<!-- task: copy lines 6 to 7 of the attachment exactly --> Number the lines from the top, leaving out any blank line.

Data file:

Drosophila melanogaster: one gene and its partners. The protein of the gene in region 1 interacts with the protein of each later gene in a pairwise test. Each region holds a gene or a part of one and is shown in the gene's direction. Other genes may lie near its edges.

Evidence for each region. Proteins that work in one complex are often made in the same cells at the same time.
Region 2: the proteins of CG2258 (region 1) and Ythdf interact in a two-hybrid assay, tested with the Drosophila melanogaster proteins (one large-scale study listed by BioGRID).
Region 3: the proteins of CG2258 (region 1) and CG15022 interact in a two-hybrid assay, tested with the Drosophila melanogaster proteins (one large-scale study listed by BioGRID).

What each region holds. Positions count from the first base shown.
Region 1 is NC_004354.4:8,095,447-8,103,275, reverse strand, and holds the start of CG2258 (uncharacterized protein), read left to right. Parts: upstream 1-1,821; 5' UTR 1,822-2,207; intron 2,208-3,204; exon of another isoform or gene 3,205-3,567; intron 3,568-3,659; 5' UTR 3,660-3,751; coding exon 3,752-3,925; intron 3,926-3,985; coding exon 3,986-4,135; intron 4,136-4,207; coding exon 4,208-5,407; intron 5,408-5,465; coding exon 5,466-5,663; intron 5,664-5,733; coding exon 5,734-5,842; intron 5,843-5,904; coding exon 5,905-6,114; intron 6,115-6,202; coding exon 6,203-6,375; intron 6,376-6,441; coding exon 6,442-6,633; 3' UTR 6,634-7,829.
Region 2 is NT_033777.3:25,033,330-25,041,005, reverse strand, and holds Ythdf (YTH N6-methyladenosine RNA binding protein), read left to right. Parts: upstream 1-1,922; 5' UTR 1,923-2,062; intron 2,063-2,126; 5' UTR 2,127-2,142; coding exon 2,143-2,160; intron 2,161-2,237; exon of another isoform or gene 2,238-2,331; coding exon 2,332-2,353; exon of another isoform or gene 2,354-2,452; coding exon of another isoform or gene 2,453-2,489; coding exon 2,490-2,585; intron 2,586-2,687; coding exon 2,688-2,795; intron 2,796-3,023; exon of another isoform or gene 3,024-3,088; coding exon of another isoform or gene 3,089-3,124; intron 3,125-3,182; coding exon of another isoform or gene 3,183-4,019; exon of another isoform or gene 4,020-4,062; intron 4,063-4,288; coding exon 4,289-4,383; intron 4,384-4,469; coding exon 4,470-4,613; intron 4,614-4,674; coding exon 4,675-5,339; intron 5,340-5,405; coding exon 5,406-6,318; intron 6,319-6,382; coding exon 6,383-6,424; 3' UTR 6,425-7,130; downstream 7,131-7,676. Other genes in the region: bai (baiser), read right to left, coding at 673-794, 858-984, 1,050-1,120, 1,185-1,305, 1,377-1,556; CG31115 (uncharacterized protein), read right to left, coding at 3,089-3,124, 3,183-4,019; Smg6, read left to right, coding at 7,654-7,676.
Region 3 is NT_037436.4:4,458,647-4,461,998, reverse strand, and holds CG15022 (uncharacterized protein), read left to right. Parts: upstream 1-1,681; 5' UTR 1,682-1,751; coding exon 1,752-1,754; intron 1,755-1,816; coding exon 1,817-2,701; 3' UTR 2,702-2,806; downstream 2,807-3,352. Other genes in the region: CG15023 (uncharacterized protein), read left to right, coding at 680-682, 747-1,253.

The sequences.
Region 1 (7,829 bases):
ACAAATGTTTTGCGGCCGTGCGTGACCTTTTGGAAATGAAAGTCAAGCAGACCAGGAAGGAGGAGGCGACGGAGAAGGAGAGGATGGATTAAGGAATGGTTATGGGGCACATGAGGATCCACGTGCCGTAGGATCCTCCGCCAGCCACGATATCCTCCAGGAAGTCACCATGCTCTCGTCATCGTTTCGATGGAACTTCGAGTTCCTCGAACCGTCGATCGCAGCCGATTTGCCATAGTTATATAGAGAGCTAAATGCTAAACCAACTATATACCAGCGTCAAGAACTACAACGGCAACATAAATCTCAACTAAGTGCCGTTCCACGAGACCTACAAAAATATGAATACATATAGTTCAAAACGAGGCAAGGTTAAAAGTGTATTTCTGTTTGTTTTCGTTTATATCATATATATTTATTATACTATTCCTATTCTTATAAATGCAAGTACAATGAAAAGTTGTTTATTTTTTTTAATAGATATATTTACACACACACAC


Region 1 is NC_004354.4:8,095,447-8,103,275, reverse strand, and holds the start of CG2258 (uncharacterized protein), read left to right. Parts: upstream 1-1,821; 5' UTR 1,822-2,207; intron 2,208-3,204; exon of another isoform or gene 3,205-3,567; intron 3,568-3,659; 5' UTR 3,660-3,751; coding exon 3,752-3,925; intron 3,926-3,985; coding exon 3,986-4,135; intron 4,136-4,207; coding exon 4,208-5,407; intron 5,408-5,465; coding exon 5,466-5,663; intron 5,664-5,733; coding exon 5,734-5,842; intron 5,843-5,904; coding exon 5,905-6,114; intron 6,115-6,202; coding exon 6,203-6,375; intron 6,376-6,441; coding exon 6,442-6,633; 3' UTR 6,634-7,829.
Region 2 is NT_033777.3:25,033,330-25,041,005, reverse strand, and holds Ythdf (YTH N6-methyladenosine RNA binding protein), read left to right. Parts: upstream 1-1,922; 5' UTR 1,923-2,062; intron 2,063-2,126; 5' UTR 2,127-2,142; coding exon 2,143-2,160; intron 2,161-2,237; exon of another isoform or gene 2,238-2,331; coding exon 2,332-2,353; exon of another isoform or gene 2,354-2,452; coding exon of another isoform or gene 2,453-2,489; coding exon 2,490-2,585; intron 2,586-2,687; coding exon 2,688-2,795; intron 2,796-3,023; exon of another isoform or gene 3,024-3,088; coding exon of another isoform or gene 3,089-3,124; intron 3,125-3,182; coding exon of another isoform or gene 3,183-4,019; exon of another isoform or gene 4,020-4,062; intron 4,063-4,288; coding exon 4,289-4,383; intron 4,384-4,469; coding exon 4,470-4,613; intron 4,614-4,674; coding exon 4,675-5,339; intron 5,340-5,405; coding exon 5,406-6,318; intron 6,319-6,382; coding exon 6,383-6,424; 3' UTR 6,425-7,130; downstream 7,131-7,676. Other genes in the region: bai (baiser), read right to left, coding at 673-794, 858-984, 1,050-1,120, 1,185-1,305, 1,377-1,556; CG31115 (uncharacterized protein), read right to left, coding at 3,089-3,124, 3,183-4,019; Smg6, read left to right, coding at 7,654-7,676.